For Friday's luncheon the assembly moved to historic Blair House. Known as the President's Guest House, this mansion, originally built in 1824, has welcomed foreign heads of state since its acquisition by the federal government during World War II. Its splendid interior is rarely seen by the general public, but the Summit Fellows were treated to a rare tour of its spacious rooms and tranquil courtyard. At Blair House, the Fellows received a summary of defense issues from the President's National Security Advisor, General James L. Jones.
The national security theme was developed further as the company was taken on a bus trip to Langley, Virginia, and the offices of the Central Intelligence Agency, where the Fellows received a tour and briefing, followed by a visit with one of America's most respected public servants, CIA Director Leon Panetta. A former U.S. Congressman, Director of the Office of Management and Budget and Chief of Staff to President Clinton, Panetta helped dispel some of the aura of mystery surrounding the nation's intelligence services.
At the end of the long day, the Summit participants returned to the Willard Hotel for a reception in the Crystal Room and a final dinner in the elegant Willard Room. Over dinner, David Gergen introduced a series of speakers drawn from the ranks of the Reynolds Fellows, and from the other programs that enjoy the support of the Catherine B. Reynolds Foundation.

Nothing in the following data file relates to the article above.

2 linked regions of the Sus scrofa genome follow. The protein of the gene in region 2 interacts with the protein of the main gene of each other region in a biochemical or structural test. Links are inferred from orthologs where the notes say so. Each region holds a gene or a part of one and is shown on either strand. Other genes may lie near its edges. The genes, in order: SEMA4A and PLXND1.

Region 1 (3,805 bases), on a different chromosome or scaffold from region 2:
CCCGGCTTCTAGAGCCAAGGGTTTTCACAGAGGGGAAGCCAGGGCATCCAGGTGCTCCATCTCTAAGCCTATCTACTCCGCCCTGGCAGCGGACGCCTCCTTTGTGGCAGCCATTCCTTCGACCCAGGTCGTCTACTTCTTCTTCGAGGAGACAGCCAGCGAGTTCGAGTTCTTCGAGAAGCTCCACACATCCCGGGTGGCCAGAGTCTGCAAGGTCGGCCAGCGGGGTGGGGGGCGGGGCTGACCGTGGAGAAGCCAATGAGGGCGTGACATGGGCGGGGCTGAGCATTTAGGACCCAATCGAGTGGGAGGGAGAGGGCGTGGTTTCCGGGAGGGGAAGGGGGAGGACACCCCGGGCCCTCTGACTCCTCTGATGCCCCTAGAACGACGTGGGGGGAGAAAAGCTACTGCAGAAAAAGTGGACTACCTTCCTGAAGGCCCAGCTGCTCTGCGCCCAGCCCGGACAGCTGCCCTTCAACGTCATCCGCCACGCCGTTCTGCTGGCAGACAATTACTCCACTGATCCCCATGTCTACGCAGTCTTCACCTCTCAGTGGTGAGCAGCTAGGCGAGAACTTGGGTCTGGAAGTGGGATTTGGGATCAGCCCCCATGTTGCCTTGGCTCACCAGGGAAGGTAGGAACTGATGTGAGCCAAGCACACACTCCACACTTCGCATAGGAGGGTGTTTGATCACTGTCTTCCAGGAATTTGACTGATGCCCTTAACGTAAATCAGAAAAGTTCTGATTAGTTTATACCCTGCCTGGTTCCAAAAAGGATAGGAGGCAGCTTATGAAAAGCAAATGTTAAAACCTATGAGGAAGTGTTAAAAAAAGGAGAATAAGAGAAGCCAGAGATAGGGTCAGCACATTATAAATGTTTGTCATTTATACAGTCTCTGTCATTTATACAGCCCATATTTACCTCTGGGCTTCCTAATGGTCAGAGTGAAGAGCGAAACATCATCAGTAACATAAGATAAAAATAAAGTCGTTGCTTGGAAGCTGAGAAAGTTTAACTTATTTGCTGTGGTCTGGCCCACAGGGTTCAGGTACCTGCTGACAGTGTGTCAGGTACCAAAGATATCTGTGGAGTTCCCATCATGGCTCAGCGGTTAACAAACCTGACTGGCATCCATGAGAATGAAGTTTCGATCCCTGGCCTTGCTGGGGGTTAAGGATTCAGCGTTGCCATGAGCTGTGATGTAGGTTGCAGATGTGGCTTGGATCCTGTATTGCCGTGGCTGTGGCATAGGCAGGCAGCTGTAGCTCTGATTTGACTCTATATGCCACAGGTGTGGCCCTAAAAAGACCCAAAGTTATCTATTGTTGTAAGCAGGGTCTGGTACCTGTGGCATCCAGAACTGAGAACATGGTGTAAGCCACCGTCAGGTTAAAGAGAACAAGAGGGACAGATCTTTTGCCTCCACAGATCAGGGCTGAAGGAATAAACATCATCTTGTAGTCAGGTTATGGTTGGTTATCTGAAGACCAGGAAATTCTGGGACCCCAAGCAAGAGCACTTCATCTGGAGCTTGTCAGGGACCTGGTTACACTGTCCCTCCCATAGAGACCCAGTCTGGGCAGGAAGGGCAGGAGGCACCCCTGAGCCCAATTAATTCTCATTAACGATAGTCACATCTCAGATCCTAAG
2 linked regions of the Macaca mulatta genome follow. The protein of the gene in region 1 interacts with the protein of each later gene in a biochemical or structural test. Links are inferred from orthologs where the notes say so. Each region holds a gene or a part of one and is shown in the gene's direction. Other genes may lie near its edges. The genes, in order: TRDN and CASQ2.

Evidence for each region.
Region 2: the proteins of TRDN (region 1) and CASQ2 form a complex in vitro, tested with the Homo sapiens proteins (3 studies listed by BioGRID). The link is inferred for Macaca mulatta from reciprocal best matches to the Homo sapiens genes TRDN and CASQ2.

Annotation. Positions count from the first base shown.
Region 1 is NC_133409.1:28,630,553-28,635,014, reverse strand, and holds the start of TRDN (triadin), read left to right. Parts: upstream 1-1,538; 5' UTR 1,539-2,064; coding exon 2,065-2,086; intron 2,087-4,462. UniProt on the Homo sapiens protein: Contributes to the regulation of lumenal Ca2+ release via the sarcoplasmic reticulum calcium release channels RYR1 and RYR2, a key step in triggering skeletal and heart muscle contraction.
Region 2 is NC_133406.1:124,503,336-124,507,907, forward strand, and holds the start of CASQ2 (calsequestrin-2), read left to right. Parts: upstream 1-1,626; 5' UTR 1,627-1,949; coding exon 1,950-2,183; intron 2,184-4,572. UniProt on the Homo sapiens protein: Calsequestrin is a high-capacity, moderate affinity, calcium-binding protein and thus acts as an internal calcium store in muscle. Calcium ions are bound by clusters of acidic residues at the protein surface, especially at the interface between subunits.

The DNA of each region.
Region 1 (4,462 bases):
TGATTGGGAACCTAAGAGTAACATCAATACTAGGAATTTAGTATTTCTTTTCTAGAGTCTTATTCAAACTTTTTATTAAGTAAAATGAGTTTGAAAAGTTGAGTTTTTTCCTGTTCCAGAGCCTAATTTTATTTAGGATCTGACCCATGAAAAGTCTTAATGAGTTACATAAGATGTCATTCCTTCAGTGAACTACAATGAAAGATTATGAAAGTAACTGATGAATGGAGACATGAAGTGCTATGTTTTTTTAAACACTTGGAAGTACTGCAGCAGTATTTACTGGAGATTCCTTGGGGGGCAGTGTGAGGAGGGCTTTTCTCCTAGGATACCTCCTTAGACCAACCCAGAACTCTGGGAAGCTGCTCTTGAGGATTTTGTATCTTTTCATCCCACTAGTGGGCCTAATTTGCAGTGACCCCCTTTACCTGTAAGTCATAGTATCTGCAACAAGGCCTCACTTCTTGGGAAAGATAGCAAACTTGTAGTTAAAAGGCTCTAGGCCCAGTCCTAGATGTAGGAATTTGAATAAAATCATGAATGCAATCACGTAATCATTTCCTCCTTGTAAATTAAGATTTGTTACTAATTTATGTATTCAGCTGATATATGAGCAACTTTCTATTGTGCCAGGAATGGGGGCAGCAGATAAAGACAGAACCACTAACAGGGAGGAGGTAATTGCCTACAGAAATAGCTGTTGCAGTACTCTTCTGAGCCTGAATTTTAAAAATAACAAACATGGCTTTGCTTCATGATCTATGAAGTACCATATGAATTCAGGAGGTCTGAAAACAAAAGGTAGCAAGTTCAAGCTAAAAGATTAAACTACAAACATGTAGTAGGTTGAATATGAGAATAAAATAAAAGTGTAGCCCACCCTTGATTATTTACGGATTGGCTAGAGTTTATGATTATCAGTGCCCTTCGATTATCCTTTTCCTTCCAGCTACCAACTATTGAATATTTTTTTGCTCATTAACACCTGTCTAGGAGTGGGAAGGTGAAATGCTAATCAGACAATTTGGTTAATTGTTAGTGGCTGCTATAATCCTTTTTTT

The administrative home of the NYU Reynolds Program is the Robert F. Wagner Graduate School of Public Service. The current class of 36 Catherine B. Reynolds Foundation Fellows at New York University were represented at the Summit by Magogodi Makhene. Ms. Makhene grew up in Soweto, South Africa during the last years of apartheid. As a Reynolds Graduate Fellow at New York University's Gallatin School, she is studying the use of private equity and venture capital as vehicles for economic development in sub-Saharan Africa. The final speaker of the Summit, Cesar Francia, grew up in Caracas, Venezuela. He studied International Politics as a Reynolds Fellow at New York University and he will soon be returning to NYU to earn a Master's in Public Administration. He is currently serving as a full-time aide in the office of U.S. Supreme Court Justice Sonia Sotomayor.
NYU Wagner Showcases Students' 2009-10 Capstone Projects
The Captone Program: End Event, May 5, 2010
The Capstone Program -- learning in action -- is a crowning achievement in the life of every NYU Wagner student. On May 5th, members of 76 student teams displayed their advanced consulting work for urban, national, and global organizations at the Metropolitan Pavilion in Manhattan. Hundreds of visitors to this dynamic Capstone End Event learned about the teams' analyses, field work, and advice covering such critical areas as New York City recruitment of female firefighters, a major hospital's geriatric services, the landmarking policies of small and large cities, and the progress and opportunity for growth in international governance on climate change.